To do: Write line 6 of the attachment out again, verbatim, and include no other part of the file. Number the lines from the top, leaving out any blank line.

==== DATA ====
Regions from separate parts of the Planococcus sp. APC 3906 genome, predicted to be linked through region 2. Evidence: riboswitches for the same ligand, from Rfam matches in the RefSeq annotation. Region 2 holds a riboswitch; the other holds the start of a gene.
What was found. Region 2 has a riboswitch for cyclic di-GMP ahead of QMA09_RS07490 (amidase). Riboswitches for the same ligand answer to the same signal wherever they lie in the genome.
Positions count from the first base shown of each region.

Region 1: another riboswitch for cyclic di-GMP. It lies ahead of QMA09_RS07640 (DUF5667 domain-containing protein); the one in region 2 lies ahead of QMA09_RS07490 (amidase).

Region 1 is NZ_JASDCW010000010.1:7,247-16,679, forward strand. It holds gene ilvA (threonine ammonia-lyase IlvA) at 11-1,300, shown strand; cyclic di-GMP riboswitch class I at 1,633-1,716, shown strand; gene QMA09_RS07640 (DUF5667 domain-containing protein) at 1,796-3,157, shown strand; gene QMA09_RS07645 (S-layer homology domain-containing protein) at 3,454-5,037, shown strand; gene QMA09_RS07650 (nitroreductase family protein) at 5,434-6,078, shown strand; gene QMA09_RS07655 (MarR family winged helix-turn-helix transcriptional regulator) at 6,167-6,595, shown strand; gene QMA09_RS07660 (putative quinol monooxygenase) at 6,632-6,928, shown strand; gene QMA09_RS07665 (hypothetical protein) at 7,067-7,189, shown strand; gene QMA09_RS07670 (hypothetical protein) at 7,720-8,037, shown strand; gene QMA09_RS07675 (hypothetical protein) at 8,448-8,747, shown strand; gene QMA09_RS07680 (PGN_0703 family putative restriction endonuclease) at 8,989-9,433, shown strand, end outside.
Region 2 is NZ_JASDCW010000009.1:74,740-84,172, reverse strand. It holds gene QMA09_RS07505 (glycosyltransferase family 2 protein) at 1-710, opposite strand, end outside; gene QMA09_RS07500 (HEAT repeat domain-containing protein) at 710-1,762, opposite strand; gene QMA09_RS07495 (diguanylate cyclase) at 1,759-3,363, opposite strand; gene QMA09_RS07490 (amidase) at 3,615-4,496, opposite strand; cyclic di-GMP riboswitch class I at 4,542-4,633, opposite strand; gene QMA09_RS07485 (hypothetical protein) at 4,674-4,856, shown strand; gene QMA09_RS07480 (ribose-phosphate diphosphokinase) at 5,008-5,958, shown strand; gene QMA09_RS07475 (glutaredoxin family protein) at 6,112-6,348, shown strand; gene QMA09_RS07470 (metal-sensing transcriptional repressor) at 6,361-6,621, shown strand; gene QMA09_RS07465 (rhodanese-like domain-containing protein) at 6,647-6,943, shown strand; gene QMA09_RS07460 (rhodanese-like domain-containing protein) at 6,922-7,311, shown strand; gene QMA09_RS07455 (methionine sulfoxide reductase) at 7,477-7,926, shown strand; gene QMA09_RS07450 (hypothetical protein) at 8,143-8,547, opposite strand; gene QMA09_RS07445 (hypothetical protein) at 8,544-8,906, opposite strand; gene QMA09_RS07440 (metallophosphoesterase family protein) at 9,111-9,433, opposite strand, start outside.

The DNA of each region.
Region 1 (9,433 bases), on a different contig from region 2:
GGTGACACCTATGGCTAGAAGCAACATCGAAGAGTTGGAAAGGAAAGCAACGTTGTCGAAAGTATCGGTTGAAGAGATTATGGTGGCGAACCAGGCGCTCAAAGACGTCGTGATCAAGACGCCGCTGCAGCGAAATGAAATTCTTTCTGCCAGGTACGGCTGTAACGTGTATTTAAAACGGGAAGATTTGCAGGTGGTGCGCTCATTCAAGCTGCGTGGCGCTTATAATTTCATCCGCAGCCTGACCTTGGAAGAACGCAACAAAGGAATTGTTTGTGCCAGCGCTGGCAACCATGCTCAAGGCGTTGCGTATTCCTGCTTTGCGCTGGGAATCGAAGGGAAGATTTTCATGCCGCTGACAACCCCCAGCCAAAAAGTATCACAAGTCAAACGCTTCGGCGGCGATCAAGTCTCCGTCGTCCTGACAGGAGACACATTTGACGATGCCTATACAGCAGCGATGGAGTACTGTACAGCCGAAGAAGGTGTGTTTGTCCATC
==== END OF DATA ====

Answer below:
Region 2 is NZ_JASDCW010000009.1:74,740-84,172, reverse strand. It holds gene QMA09_RS07505 (glycosyltransferase family 2 protein) at 1-710, opposite strand, end outside; gene QMA09_RS07500 (HEAT repeat domain-containing protein) at 710-1,762, opposite strand; gene QMA09_RS07495 (diguanylate cyclase) at 1,759-3,363, opposite strand; gene QMA09_RS07490 (amidase) at 3,615-4,496, opposite strand; cyclic di-GMP riboswitch class I at 4,542-4,633, opposite strand; gene QMA09_RS07485 (hypothetical protein) at 4,674-4,856, shown strand; gene QMA09_RS07480 (ribose-phosphate diphosphokinase) at 5,008-5,958, shown strand; gene QMA09_RS07475 (glutaredoxin family protein) at 6,112-6,348, shown strand; gene QMA09_RS07470 (metal-sensing transcriptional repressor) at 6,361-6,621, shown strand; gene QMA09_RS07465 (rhodanese-like domain-containing protein) at 6,647-6,943, shown strand; gene QMA09_RS07460 (rhodanese-like domain-containing protein) at 6,922-7,311, shown strand; gene QMA09_RS07455 (methionine sulfoxide reductase) at 7,477-7,926, shown strand; gene QMA09_RS07450 (hypothetical protein) at 8,143-8,547, opposite strand; gene QMA09_RS07445 (hypothetical protein) at 8,544-8,906, opposite strand; gene QMA09_RS07440 (metallophosphoesterase family protein) at 9,111-9,433, opposite strand, start outside.